In Afghanistan, CWS-P/A’s health work supports families in four districts across the province of Laghman. Through six health facilities and in July, 1,619 men and women received health services. The facilities recorded 63 new pregnant mothers with the project’s antenatal care program, while 31 pregnant mothers received their fourth antenatal care visit. The project’s midwives also recorded 50 deliveries and 158 mothers continue to attend postnatal care visits. Approximately 82 children received necessary vaccination and 265 children under age five have been screened regarding their nutritional status.
More importantly, 334 community members attended health education sessions and 68 spouses of expecting women attended awareness sessions on sexual reproductive health.
As the project continues, many women like Said Bibi discovered health access that previously remained unknown to them. They have overcome challenges that previously prevented them from having children. “I was anemic and given medication by the midwife at the clinic.” Said Bibi resides in Dawlatshah District and often helped her husband in laborious chores. She shared that in her initial pregnancies she lost three babies.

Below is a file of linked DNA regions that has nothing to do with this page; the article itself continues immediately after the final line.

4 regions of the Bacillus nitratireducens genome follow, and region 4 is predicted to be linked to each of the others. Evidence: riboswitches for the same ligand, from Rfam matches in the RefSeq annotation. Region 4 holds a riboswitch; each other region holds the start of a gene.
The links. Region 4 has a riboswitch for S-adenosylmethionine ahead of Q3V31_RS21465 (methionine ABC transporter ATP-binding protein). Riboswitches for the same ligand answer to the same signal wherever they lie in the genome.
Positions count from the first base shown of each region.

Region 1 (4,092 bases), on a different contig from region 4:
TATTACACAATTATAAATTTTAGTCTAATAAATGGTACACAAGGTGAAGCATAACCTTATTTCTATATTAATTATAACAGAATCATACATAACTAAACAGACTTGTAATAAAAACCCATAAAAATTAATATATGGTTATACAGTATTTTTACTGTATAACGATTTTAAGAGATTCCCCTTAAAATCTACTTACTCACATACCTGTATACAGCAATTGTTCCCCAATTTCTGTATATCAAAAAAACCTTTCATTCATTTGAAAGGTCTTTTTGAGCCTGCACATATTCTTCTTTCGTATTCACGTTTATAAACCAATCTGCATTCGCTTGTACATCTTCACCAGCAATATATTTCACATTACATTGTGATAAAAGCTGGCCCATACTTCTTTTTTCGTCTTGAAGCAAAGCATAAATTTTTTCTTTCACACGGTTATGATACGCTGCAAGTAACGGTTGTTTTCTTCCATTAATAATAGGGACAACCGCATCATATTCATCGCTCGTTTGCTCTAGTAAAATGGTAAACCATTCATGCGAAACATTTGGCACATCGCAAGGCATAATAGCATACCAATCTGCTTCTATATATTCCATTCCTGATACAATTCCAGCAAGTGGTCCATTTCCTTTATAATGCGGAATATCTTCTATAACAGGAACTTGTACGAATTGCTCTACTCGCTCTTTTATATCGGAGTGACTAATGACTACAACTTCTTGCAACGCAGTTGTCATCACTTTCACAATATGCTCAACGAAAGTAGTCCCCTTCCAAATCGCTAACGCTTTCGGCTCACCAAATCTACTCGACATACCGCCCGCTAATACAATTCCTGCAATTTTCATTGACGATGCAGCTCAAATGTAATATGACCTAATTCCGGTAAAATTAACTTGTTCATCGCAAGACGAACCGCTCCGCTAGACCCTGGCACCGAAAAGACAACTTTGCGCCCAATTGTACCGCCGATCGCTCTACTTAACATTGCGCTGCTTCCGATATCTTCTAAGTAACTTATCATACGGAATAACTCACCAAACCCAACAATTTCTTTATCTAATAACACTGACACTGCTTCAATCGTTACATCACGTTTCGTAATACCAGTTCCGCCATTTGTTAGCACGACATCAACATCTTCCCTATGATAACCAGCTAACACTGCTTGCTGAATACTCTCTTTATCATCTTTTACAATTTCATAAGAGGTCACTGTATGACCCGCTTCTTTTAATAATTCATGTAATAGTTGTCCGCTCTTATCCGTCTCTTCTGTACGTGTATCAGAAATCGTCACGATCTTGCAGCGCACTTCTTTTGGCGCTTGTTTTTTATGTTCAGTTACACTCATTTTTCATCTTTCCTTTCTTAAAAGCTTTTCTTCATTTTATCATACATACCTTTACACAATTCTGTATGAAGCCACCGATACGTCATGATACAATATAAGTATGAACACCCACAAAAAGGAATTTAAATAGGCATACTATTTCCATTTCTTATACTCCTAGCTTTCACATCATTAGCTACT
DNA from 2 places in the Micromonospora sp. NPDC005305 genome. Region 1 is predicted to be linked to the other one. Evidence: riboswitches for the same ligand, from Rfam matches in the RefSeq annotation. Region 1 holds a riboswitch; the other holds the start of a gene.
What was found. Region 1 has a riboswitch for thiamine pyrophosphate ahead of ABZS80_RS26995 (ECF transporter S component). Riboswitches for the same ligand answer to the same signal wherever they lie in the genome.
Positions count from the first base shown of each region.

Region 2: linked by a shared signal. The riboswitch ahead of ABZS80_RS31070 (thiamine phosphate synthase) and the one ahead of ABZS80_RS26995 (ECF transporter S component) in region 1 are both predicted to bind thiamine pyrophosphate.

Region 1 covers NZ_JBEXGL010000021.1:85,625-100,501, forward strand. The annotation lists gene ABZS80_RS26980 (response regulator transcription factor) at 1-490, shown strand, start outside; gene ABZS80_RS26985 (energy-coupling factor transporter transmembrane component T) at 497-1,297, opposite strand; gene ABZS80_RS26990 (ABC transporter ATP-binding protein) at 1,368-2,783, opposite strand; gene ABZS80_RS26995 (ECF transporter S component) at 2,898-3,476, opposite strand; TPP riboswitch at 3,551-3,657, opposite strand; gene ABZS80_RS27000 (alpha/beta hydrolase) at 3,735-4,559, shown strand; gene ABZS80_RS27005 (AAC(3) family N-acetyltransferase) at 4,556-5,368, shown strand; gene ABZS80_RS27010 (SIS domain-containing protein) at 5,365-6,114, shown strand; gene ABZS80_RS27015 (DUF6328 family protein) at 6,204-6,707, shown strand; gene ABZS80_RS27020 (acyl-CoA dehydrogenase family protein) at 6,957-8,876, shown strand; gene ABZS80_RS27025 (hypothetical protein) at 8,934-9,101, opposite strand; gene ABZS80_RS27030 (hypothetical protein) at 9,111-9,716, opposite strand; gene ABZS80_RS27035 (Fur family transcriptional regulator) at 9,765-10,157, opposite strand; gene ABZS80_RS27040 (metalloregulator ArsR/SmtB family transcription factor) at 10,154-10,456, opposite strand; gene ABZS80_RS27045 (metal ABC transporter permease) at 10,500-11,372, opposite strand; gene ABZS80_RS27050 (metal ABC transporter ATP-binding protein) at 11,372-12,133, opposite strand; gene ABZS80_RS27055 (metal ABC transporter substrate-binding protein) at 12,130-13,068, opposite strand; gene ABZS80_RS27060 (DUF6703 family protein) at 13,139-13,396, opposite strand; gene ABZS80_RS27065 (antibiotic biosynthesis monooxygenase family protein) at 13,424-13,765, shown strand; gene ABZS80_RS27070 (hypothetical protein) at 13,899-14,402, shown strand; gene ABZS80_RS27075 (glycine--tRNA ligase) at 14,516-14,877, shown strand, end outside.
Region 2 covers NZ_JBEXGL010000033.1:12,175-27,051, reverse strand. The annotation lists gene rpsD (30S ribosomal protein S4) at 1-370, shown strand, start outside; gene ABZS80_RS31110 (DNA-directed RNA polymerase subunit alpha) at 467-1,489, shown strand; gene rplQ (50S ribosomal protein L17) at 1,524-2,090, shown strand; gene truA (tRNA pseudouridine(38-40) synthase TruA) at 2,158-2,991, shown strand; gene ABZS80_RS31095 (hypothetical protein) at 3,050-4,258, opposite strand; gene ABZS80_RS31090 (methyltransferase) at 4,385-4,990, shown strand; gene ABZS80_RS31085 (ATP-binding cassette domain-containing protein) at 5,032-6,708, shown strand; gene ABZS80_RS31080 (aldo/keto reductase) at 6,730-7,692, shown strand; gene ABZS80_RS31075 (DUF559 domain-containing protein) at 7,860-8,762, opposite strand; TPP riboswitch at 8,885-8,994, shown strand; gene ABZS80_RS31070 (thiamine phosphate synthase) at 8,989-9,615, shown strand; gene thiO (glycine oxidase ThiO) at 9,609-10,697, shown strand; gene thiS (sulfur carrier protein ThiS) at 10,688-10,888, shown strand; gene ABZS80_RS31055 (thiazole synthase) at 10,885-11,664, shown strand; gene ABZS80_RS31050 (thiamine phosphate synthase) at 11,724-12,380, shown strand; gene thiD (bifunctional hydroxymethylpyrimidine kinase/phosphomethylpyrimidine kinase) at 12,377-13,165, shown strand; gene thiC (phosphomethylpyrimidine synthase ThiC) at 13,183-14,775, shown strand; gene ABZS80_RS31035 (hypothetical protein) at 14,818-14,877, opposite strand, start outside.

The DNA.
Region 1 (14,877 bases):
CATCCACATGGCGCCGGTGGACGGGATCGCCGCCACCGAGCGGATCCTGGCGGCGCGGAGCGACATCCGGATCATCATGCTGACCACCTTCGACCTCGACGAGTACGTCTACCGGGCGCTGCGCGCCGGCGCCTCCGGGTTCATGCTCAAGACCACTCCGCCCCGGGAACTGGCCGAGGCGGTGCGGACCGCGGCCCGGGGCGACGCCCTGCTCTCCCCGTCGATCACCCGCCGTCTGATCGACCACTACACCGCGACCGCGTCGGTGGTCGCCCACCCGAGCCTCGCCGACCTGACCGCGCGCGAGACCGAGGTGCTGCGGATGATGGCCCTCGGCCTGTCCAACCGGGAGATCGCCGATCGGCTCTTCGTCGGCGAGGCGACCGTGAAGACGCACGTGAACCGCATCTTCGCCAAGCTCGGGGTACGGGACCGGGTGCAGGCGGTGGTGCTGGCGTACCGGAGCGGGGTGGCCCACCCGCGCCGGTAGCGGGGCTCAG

After being linked to the clinic, she said that her family was informed about her right to gain access to medical treatment so that she could have good health. ‘They informed my husband about taking care of me and that I must be discouraged from doing laborious tasks. My husband’s attitude changed and I did not do any hard work.”
Said Bibi delivered a healthy baby boy at the health center and was regular for her antenatal consultations.
The work in Afghanistan over the past three years is working to improve access to health services for women. Trainings on health awareness, the construction of delivery rooms, and support from community groups continues to help women and their families.
This project is funded by the Canadian International Development Agency through Presbyterian World Service & Development.